AAF’s mission is to raise the influence and well-being of the pan-Asian American community through research, policy advocacy, public awareness, and organizational development. ● Research: Our reports provide hard data and highlight issues (mental health, poverty, economic opportunity) affecting the Asian American community and provide policy recommendations to address challenges. ● Advocacy: We convene policy-focused meetings with the aim of explaining our findings and recommendations to elected officials and funding agencies. ● Program Design: We also use our research to design direct services programs that address new or underserved needs. We raise money for these programs and re-grant funds to member organizations who help us implement programs. ● Technical Assistance: We provide ongoing training, capacity building, and mentorship activities to organizations in our network, enabling them to implement best practices in nonprofit management that allow them to thrive.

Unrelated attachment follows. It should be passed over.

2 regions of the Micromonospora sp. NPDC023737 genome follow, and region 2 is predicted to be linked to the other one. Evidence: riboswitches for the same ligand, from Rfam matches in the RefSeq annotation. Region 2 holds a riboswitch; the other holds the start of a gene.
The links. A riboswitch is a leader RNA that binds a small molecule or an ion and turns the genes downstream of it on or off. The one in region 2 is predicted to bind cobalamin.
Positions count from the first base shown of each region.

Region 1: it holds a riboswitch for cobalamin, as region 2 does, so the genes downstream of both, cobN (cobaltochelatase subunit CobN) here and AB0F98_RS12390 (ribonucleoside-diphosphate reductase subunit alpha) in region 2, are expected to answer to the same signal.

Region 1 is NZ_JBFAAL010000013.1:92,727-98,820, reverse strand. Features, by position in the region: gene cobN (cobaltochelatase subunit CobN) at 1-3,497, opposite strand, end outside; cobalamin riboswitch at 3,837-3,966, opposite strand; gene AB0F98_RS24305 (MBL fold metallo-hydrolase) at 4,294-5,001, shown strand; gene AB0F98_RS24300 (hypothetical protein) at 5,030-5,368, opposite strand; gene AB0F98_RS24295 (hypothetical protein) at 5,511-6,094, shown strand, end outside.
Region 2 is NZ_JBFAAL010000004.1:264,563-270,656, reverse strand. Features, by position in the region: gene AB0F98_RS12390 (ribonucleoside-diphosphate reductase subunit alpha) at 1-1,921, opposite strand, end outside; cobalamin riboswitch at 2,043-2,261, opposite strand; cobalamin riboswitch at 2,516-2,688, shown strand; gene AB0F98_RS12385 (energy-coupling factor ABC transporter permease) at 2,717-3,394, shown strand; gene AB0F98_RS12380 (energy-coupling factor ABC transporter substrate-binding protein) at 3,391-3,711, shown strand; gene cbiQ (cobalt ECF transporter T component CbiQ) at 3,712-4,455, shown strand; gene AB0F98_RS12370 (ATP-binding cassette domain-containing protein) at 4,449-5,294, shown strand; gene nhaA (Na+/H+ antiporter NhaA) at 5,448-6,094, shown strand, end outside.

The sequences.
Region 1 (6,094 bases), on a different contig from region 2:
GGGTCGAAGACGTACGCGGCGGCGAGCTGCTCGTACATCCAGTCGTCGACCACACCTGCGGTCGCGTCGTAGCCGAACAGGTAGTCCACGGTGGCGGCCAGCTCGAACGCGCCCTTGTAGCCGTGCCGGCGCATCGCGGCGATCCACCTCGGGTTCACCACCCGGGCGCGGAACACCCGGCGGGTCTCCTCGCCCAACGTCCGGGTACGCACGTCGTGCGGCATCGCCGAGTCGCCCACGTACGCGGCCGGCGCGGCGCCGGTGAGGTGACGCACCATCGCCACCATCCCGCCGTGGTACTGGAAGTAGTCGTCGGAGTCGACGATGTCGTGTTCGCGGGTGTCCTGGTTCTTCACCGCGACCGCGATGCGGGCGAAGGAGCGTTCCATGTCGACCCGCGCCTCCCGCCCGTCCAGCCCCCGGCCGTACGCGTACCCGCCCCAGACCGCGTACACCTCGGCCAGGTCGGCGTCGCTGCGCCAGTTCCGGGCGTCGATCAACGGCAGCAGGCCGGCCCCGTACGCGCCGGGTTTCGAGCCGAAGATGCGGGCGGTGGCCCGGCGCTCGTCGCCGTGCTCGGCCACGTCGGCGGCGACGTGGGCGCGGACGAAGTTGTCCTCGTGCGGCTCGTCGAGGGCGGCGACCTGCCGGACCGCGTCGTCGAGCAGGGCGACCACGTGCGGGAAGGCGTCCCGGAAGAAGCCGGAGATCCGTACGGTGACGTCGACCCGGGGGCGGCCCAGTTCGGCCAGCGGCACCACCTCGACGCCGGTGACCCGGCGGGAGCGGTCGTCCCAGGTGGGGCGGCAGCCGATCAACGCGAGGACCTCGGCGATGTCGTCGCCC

Established in 1989, the Asian American Federation (AAF) has deep experience in leading the charge on important civil rights, social justice and equity issues impacting our community. AAF’s leadership role helps give a collective voice to the more than 20 national groups—diverse in language, culture, and religion—that make up New York’s Asian American community. Our experience offers us the expertise, capacity, and capability to advance our projects. As a statewide intermediary and coordinating entity, AAF has established relationships with relevant state and city agencies, training consultants, and thought leaders that allow us to roll out programs and bring them to scale across our 70+ member network. In short, our ability to connect community-based organizations with resources to improve service delivery offers far greater impact than any one of our member organizations could have on its own.